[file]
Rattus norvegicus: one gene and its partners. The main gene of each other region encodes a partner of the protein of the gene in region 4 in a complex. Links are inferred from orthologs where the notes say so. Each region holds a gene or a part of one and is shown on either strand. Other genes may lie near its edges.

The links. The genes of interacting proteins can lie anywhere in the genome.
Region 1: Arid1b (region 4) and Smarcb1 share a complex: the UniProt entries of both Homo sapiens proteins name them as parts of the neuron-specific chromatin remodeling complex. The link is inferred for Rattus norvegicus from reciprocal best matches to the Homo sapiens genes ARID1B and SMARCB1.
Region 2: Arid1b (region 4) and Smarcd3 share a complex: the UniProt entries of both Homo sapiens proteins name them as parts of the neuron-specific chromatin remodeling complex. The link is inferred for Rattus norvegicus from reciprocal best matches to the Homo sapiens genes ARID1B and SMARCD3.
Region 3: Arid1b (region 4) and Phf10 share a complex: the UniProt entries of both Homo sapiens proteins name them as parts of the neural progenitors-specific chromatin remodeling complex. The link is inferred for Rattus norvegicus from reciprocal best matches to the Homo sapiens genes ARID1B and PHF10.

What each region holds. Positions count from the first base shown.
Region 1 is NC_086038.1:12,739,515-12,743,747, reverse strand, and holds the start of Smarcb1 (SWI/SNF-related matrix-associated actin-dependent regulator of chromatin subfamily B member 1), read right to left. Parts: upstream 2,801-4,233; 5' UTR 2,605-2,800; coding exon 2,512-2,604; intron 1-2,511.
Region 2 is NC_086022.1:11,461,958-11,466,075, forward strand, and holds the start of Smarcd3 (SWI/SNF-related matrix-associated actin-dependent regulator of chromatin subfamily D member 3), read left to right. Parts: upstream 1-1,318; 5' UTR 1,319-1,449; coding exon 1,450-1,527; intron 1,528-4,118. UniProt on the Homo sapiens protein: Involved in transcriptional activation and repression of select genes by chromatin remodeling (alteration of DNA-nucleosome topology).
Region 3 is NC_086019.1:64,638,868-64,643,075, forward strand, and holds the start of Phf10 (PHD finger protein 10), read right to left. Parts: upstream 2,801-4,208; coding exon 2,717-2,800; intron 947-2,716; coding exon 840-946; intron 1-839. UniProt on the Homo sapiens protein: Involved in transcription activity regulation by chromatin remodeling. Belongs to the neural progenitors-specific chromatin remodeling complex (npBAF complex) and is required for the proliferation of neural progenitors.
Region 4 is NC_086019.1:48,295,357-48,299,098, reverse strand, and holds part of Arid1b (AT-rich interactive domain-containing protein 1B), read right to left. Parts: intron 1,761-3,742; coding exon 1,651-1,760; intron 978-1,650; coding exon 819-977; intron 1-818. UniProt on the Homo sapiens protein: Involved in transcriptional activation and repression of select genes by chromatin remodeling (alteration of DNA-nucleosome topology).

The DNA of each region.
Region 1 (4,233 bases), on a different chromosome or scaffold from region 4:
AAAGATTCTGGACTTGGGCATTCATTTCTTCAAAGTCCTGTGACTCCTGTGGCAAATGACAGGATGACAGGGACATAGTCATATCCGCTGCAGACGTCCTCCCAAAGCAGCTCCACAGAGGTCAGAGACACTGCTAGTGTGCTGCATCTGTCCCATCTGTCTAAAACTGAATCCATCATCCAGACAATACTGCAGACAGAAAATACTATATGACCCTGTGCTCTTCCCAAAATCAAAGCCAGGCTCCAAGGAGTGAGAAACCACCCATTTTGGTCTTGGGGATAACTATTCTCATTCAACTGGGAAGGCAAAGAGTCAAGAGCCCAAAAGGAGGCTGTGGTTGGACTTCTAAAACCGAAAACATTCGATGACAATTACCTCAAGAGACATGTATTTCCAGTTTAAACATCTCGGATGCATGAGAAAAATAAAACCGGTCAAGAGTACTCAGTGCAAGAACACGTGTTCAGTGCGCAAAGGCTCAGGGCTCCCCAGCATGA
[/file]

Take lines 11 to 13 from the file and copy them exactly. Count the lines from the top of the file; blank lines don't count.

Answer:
The DNA of each region.
Region 1 (4,233 bases), on a different chromosome or scaffold from region 4:
AAAGATTCTGGACTTGGGCATTCATTTCTTCAAAGTCCTGTGACTCCTGTGGCAAATGACAGGATGACAGGGACATAGTCATATCCGCTGCAGACGTCCTCCCAAAGCAGCTCCACAGAGGTCAGAGACACTGCTAGTGTGCTGCATCTGTCCCATCTGTCTAAAACTGAATCCATCATCCAGACAATACTGCAGACAGAAAATACTATATGACCCTGTGCTCTTCCCAAAATCAAAGCCAGGCTCCAAGGAGTGAGAAACCACCCATTTTGGTCTTGGGGATAACTATTCTCATTCAACTGGGAAGGCAAAGAGTCAAGAGCCCAAAAGGAGGCTGTGGTTGGACTTCTAAAACCGAAAACATTCGATGACAATTACCTCAAGAGACATGTATTTCCAGTTTAAACATCTCGGATGCATGAGAAAAATAAAACCGGTCAAGAGTACTCAGTGCAAGAACACGTGTTCAGTGCGCAAAGGCTCAGGGCTCCCCAGCATGA